The eukaryotic stress response involves translational suppression of non-housekeeping proteins and the sequestration of unnecessary mRNA transcripts into stress granules (SGs). This process is dependent on mRNA-binding proteins (RBPs) that interact with capped mRNA transcripts through RNA recognition motifs, and exhibit reversible aggregation through hydrophobic polyglycine domains, some of which are homologous to yeast prion proteins. The activity and aggregation of RBPs appears to be important in the context of unfolded protein diseases. The discovery that mutations in these RBPs can cause familial motoneuron diseases and familial dementias indicates the importance of these genes to neuronal degeneration. Some disorders linked to mutations in RBPs include: amyotrophic lateral sclerosis, frontotemporal dementia and spinal muscular atrophy. These RBPs also associate with pathological structures in other neurodegenerative diseases, including Huntington's chorea, Creutzfeldt-Jakob disease, and Alzheimer's disease. Interestingly, protein levels of RBPs change across the aging spectrum and may be linked to other age-related disorders, such as type 2 diabetes. The link between SG pathways and proteins linked to neurodegenerative diseases suggests a potential role for common pathways in both processes, such as those involved in translational control, and highlights potentially novel targets for therapeutic intervention in neurodegenerative diseases.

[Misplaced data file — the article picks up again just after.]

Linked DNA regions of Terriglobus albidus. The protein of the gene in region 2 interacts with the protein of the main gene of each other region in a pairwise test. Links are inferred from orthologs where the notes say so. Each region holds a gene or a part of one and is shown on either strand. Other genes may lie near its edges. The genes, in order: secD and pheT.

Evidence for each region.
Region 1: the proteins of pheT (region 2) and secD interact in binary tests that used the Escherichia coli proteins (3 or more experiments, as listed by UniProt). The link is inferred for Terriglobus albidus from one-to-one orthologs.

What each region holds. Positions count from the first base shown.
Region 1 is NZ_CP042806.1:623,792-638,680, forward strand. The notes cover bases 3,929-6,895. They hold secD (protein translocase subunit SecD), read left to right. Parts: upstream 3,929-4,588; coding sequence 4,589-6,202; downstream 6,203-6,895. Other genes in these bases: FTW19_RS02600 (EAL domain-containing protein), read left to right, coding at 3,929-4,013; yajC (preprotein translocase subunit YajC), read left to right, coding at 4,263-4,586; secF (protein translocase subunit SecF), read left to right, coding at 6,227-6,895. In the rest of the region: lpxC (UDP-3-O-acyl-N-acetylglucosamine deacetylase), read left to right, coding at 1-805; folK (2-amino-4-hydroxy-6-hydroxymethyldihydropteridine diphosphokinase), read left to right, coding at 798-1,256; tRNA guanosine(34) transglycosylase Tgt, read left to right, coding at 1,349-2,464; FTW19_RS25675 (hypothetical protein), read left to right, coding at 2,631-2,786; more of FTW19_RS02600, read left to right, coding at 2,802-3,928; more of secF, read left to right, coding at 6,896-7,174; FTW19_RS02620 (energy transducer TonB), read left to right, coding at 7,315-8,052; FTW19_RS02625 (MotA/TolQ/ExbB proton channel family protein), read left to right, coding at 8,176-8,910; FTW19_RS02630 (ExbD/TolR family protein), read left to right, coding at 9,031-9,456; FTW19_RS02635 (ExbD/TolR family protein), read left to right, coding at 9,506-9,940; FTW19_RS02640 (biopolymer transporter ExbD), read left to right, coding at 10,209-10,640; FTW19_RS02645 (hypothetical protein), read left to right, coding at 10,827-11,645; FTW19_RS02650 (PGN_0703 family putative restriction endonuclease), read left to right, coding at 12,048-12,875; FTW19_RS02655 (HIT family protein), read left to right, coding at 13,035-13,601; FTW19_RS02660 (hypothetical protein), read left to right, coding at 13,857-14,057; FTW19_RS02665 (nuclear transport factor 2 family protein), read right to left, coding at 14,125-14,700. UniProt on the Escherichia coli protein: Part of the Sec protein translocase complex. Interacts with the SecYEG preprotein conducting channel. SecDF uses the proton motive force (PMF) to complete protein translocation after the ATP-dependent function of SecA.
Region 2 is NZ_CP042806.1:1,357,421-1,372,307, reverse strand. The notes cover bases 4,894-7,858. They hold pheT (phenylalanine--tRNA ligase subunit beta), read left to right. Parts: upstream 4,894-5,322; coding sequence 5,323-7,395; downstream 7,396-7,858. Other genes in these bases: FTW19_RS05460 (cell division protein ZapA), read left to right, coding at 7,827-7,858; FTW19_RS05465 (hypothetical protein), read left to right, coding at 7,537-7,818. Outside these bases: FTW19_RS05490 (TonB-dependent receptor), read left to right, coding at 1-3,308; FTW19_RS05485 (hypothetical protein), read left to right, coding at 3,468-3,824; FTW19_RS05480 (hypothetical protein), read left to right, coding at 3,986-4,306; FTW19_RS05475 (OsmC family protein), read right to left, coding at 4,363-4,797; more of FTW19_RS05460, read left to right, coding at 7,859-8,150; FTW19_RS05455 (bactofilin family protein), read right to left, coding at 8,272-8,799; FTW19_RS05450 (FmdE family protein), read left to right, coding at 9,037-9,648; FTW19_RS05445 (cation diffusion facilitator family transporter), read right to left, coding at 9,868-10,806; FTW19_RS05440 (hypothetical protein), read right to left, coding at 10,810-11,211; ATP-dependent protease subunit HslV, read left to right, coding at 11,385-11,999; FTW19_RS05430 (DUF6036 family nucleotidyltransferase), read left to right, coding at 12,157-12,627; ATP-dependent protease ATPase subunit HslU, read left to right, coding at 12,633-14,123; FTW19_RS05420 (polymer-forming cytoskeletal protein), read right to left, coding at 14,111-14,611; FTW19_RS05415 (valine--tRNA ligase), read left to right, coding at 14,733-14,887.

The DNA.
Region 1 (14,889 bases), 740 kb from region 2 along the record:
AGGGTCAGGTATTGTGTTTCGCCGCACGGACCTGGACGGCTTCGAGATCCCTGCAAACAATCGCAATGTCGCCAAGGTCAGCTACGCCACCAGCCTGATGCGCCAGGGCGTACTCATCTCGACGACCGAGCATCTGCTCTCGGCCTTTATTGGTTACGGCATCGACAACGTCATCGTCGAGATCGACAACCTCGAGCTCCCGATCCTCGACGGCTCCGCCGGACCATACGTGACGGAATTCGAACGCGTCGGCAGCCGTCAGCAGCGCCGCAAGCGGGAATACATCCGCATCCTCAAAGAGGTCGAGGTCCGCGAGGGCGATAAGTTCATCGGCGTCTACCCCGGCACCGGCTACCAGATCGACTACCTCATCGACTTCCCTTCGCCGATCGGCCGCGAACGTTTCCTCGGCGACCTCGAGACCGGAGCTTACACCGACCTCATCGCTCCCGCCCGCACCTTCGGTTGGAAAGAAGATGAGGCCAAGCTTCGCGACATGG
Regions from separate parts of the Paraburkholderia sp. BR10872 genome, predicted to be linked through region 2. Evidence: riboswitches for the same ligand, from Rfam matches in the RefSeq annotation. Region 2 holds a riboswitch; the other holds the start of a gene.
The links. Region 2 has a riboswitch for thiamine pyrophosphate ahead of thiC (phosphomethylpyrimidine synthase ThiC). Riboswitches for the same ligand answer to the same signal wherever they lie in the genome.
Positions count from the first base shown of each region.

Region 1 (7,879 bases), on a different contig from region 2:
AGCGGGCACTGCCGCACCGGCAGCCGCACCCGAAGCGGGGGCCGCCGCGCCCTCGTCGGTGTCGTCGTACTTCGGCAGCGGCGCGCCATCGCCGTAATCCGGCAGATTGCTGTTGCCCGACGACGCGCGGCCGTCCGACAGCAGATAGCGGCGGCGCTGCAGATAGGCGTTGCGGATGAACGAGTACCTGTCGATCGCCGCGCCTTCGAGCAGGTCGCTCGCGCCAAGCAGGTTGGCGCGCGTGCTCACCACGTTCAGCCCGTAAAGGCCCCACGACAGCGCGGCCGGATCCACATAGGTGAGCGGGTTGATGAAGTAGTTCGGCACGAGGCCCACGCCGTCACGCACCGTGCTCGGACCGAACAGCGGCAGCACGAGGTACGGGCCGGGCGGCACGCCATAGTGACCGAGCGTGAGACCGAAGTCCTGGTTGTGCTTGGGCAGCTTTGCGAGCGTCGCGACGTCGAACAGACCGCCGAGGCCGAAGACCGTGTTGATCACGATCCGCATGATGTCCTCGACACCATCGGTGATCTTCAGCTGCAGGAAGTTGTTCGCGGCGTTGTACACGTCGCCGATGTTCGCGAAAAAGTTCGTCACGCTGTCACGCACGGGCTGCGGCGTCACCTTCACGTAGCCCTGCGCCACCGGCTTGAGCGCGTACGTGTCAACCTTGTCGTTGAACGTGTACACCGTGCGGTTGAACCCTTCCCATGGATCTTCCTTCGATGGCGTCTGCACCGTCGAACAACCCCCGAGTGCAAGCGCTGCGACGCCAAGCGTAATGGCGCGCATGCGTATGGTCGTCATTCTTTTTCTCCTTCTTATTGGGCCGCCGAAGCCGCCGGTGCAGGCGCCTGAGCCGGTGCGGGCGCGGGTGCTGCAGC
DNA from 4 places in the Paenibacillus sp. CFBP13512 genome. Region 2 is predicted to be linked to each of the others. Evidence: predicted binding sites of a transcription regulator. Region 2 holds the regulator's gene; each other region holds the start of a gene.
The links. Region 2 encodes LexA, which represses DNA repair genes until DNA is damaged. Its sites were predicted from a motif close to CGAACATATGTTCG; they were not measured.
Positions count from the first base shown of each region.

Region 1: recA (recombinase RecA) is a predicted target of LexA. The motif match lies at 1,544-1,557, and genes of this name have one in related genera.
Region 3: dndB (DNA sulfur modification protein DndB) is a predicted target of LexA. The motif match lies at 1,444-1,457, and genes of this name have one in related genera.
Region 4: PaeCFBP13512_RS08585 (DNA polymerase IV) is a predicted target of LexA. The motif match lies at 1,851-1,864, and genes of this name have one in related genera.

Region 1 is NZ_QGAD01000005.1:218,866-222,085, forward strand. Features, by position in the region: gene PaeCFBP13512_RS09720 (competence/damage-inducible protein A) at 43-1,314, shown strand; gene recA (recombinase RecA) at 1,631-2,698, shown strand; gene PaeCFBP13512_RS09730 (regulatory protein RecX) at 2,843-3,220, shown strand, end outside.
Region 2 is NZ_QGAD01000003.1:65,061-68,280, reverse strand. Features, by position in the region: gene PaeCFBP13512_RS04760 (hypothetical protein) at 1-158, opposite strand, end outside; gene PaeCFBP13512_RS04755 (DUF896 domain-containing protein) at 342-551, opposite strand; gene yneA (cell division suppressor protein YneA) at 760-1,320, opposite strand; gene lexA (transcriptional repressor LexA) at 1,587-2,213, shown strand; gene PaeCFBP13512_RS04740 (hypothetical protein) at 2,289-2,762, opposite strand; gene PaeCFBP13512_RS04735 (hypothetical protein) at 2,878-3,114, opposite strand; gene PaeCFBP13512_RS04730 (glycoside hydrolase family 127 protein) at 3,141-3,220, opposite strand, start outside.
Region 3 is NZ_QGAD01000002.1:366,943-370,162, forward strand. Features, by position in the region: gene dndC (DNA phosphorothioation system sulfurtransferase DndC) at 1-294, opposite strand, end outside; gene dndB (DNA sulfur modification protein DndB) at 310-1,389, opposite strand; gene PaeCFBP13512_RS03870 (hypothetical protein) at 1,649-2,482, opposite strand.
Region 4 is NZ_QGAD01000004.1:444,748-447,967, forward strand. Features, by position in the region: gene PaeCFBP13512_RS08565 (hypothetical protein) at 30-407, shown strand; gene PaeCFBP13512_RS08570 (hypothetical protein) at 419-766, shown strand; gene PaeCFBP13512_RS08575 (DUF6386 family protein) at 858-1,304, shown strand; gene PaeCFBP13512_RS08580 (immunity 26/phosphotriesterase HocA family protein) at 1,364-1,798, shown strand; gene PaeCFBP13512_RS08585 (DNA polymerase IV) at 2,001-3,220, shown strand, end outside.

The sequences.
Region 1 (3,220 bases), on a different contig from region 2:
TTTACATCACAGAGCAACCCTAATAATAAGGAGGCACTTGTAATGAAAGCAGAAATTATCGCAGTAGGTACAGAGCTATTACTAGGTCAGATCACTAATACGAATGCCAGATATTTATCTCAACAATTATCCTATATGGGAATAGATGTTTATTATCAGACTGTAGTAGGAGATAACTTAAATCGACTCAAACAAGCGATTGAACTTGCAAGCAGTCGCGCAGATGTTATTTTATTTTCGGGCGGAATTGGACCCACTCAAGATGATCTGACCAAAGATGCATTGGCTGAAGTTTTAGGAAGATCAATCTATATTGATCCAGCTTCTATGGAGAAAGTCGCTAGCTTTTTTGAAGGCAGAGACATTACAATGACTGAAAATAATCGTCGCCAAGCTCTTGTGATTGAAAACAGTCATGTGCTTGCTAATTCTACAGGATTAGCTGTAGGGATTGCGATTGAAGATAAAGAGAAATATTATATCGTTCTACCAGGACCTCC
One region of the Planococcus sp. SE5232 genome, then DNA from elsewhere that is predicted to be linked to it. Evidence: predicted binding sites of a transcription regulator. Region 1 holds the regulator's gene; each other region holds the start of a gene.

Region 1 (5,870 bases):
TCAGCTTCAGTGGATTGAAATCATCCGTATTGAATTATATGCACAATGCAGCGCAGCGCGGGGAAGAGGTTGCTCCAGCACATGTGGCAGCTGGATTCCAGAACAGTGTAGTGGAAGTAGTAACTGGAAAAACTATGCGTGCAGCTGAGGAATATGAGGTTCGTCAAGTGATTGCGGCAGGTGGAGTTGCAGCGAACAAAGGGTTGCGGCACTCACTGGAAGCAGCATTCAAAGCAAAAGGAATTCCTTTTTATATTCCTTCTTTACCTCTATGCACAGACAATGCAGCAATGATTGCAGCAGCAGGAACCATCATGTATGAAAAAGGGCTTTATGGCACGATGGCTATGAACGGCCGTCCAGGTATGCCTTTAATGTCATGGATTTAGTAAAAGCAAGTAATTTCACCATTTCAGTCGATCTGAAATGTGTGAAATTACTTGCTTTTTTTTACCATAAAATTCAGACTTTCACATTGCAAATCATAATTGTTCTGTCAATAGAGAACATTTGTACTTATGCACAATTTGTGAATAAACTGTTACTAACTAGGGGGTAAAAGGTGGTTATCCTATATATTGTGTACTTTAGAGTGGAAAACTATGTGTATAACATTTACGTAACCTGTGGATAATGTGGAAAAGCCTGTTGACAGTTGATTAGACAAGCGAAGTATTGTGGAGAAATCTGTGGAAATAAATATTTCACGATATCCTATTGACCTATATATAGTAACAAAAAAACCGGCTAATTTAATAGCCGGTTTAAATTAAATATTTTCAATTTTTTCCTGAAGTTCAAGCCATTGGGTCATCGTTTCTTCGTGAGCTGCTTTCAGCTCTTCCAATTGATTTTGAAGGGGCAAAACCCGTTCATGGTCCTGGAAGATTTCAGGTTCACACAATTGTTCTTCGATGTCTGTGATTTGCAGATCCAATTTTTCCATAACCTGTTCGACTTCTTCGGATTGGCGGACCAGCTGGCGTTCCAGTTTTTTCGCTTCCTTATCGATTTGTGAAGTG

© 2013 S. Karger AG, Basel.